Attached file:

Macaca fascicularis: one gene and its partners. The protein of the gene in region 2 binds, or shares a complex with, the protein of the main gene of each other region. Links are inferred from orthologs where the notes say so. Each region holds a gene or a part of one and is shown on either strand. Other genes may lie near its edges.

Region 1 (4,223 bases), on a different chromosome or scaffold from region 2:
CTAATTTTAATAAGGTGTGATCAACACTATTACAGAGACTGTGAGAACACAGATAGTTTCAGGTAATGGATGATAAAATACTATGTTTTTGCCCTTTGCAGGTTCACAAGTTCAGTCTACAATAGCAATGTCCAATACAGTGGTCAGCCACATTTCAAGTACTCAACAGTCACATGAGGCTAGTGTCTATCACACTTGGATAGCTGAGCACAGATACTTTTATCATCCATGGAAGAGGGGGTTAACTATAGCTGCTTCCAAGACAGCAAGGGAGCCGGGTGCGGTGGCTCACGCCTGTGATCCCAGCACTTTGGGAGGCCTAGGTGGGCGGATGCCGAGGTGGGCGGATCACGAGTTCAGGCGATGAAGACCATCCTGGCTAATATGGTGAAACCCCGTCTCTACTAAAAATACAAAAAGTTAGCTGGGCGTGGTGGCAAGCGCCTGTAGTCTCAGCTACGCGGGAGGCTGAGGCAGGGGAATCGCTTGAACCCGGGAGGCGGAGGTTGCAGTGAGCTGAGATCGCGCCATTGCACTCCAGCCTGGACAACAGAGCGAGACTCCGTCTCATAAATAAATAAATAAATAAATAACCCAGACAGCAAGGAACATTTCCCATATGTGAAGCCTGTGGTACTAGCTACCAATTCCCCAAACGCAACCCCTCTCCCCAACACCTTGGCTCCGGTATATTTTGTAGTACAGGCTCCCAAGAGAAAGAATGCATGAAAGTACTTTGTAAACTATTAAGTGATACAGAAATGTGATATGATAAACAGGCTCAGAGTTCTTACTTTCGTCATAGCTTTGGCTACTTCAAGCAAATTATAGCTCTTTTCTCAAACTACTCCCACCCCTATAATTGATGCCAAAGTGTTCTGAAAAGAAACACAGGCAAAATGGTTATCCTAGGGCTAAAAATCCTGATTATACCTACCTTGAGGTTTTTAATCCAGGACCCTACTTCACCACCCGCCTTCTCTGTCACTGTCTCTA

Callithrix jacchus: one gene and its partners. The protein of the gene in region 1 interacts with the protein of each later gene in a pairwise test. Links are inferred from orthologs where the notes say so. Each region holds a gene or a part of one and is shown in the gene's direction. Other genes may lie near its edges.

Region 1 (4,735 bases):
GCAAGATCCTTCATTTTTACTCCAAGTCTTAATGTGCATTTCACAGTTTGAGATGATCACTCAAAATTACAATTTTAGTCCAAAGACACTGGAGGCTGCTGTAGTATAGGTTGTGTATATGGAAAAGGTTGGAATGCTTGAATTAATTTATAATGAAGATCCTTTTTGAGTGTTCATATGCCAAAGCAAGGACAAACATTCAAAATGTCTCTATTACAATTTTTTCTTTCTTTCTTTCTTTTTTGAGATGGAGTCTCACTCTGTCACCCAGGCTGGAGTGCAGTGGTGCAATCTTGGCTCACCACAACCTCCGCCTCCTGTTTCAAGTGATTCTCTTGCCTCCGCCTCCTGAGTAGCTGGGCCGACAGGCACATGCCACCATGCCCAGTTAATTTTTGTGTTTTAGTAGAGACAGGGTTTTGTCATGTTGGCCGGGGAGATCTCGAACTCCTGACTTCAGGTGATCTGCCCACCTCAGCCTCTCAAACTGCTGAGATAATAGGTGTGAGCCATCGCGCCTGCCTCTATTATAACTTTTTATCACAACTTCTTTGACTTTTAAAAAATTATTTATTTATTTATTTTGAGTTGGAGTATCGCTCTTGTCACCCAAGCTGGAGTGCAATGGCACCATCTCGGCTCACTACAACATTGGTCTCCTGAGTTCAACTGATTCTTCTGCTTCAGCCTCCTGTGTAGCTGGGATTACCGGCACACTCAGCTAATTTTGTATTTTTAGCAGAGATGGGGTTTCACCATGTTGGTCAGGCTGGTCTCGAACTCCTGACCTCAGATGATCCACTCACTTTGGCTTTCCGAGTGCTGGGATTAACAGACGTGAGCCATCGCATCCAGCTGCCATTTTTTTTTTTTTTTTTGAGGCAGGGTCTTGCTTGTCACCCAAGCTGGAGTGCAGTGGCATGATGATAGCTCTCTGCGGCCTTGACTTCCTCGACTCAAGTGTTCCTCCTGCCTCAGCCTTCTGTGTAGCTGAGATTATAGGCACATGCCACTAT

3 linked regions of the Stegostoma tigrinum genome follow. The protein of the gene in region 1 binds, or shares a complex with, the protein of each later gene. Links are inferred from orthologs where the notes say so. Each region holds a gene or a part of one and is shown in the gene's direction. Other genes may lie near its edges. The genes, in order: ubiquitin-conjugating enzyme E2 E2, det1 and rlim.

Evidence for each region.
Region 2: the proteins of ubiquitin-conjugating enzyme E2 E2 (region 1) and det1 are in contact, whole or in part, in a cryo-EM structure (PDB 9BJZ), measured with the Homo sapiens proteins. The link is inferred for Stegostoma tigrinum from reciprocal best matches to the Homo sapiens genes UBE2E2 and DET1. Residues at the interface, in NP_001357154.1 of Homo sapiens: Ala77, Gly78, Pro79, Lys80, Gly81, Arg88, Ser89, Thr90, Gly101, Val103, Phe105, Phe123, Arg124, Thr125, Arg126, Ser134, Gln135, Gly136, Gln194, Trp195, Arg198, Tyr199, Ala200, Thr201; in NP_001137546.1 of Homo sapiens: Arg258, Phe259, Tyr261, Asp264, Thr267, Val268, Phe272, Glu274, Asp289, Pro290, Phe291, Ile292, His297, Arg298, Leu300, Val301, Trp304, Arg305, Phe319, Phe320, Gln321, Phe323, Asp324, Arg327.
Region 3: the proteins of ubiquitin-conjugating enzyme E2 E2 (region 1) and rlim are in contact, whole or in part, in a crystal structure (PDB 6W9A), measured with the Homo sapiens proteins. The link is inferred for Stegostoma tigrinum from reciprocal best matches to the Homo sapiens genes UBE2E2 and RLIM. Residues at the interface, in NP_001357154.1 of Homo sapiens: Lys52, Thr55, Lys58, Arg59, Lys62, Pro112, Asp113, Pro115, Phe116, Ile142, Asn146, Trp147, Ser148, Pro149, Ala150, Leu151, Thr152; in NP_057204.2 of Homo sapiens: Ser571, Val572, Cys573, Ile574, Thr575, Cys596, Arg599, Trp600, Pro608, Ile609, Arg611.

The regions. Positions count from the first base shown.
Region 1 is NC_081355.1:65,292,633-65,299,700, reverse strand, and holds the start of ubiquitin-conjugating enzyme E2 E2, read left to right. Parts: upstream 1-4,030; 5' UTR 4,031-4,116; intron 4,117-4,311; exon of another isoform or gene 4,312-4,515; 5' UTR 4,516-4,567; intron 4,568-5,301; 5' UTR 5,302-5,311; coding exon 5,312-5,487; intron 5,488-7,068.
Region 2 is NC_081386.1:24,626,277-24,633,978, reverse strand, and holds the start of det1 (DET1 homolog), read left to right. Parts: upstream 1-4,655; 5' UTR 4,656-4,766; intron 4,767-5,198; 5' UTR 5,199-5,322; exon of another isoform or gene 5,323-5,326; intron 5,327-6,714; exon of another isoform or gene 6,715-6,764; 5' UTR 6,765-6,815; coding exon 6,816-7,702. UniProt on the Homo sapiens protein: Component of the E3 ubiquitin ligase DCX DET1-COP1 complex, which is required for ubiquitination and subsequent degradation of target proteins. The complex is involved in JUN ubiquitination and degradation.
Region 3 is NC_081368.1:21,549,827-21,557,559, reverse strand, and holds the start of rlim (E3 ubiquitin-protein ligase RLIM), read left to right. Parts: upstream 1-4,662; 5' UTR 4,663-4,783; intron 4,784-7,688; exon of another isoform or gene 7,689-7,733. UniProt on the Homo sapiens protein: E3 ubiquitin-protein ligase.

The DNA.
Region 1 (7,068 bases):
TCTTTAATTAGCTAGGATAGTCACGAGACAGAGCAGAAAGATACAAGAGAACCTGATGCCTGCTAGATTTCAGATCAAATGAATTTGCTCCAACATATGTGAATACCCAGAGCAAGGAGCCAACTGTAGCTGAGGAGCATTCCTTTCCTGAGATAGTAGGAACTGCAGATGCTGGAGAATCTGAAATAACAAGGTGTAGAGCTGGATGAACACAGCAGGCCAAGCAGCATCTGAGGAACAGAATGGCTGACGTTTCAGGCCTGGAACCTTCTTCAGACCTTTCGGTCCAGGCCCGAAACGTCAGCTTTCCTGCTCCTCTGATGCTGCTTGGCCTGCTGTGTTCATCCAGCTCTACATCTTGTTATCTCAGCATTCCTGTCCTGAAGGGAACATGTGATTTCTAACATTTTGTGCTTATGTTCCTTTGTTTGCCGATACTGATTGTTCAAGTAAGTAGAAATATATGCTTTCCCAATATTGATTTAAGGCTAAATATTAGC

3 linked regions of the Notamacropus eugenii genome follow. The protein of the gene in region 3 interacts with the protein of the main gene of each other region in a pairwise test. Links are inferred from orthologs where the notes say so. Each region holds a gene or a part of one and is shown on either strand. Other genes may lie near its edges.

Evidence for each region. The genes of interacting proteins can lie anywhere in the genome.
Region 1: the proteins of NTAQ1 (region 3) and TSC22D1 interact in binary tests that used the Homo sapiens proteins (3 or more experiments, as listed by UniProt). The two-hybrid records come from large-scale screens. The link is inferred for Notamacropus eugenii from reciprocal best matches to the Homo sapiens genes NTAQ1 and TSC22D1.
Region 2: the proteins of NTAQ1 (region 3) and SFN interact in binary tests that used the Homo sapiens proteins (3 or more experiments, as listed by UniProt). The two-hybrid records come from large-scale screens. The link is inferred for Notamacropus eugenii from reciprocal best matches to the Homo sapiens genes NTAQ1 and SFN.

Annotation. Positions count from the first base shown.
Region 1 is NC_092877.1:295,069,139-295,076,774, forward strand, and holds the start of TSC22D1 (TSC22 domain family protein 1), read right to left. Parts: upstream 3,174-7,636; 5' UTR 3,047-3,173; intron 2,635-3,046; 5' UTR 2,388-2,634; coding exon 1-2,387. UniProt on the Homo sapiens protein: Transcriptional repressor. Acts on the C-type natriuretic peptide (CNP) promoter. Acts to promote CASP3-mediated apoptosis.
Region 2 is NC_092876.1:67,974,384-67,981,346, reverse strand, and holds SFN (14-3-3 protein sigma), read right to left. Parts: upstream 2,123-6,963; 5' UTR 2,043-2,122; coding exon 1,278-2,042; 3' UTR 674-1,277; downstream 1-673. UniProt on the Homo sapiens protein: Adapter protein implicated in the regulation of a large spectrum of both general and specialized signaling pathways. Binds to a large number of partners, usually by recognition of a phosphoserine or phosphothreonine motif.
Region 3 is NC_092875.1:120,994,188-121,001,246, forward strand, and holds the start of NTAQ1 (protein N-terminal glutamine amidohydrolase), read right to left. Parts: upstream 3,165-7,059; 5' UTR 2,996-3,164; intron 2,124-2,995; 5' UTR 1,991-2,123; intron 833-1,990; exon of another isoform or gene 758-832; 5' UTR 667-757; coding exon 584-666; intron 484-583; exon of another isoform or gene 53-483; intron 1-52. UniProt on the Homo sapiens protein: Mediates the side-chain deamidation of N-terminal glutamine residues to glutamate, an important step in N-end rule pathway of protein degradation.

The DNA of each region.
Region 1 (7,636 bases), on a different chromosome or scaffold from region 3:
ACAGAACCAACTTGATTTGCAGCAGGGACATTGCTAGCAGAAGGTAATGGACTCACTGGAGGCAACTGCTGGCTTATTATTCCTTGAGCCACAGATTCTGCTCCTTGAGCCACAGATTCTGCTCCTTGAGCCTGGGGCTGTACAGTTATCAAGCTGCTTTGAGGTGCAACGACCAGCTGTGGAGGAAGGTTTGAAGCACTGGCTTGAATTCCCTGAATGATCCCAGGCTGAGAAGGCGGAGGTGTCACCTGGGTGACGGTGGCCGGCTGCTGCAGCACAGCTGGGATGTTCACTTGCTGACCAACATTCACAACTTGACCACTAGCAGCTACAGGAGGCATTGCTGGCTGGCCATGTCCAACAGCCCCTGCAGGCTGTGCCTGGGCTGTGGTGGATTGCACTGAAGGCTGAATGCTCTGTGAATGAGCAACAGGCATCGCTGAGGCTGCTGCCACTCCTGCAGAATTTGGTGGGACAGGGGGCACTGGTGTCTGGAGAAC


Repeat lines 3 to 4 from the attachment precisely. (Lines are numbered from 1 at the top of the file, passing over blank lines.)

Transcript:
CTAATTTTAATAAGGTGTGATCAACACTATTACAGAGACTGTGAGAACACAGATAGTTTCAGGTAATGGATGATAAAATACTATGTTTTTGCCCTTTGCAGGTTCACAAGTTCAGTCTACAATAGCAATGTCCAATACAGTGGTCAGCCACATTTCAAGTACTCAACAGTCACATGAGGCTAGTGTCTATCACACTTGGATAGCTGAGCACAGATACTTTTATCATCCATGGAAGAGGGGGTTAACTATAGCTGCTTCCAAGACAGCAAGGGAGCCGGGTGCGGTGGCTCACGCCTGTGATCCCAGCACTTTGGGAGGCCTAGGTGGGCGGATGCCGAGGTGGGCGGATCACGAGTTCAGGCGATGAAGACCATCCTGGCTAATATGGTGAAACCCCGTCTCTACTAAAAATACAAAAAGTTAGCTGGGCGTGGTGGCAAGCGCCTGTAGTCTCAGCTACGCGGGAGGCTGAGGCAGGGGAATCGCTTGAACCCGGGAGGCGGAGGTTGCAGTGAGCTGAGATCGCGCCATTGCACTCCAGCCTGGACAACAGAGCGAGACTCCGTCTCATAAATAAATAAATAAATAAATAACCCAGACAGCAAGGAACATTTCCCATATGTGAAGCCTGTGGTACTAGCTACCAATTCCCCAAACGCAACCCCTCTCCCCAACACCTTGGCTCCGGTATATTTTGTAGTACAGGCTCCCAAGAGAAAGAATGCATGAAAGTACTTTGTAAACTATTAAGTGATACAGAAATGTGATATGATAAACAGGCTCAGAGTTCTTACTTTCGTCATAGCTTTGGCTACTTCAAGCAAATTATAGCTCTTTTCTCAAACTACTCCCACCCCTATAATTGATGCCAAAGTGTTCTGAAAAGAAACACAGGCAAAATGGTTATCCTAGGGCTAAAAATCCTGATTATACCTACCTTGAGGTTTTTAATCCAGGACCCTACTTCACCACCCGCCTTCTCTGTCACTGTCTCTA

Callithrix jacchus: one gene and its partners. The protein of the gene in region 1 interacts with the protein of each later gene in a pairwise test. Links are inferred from orthologs where the notes say so. Each region holds a gene or a part of one and is shown in the gene's direction. Other genes may lie near its edges.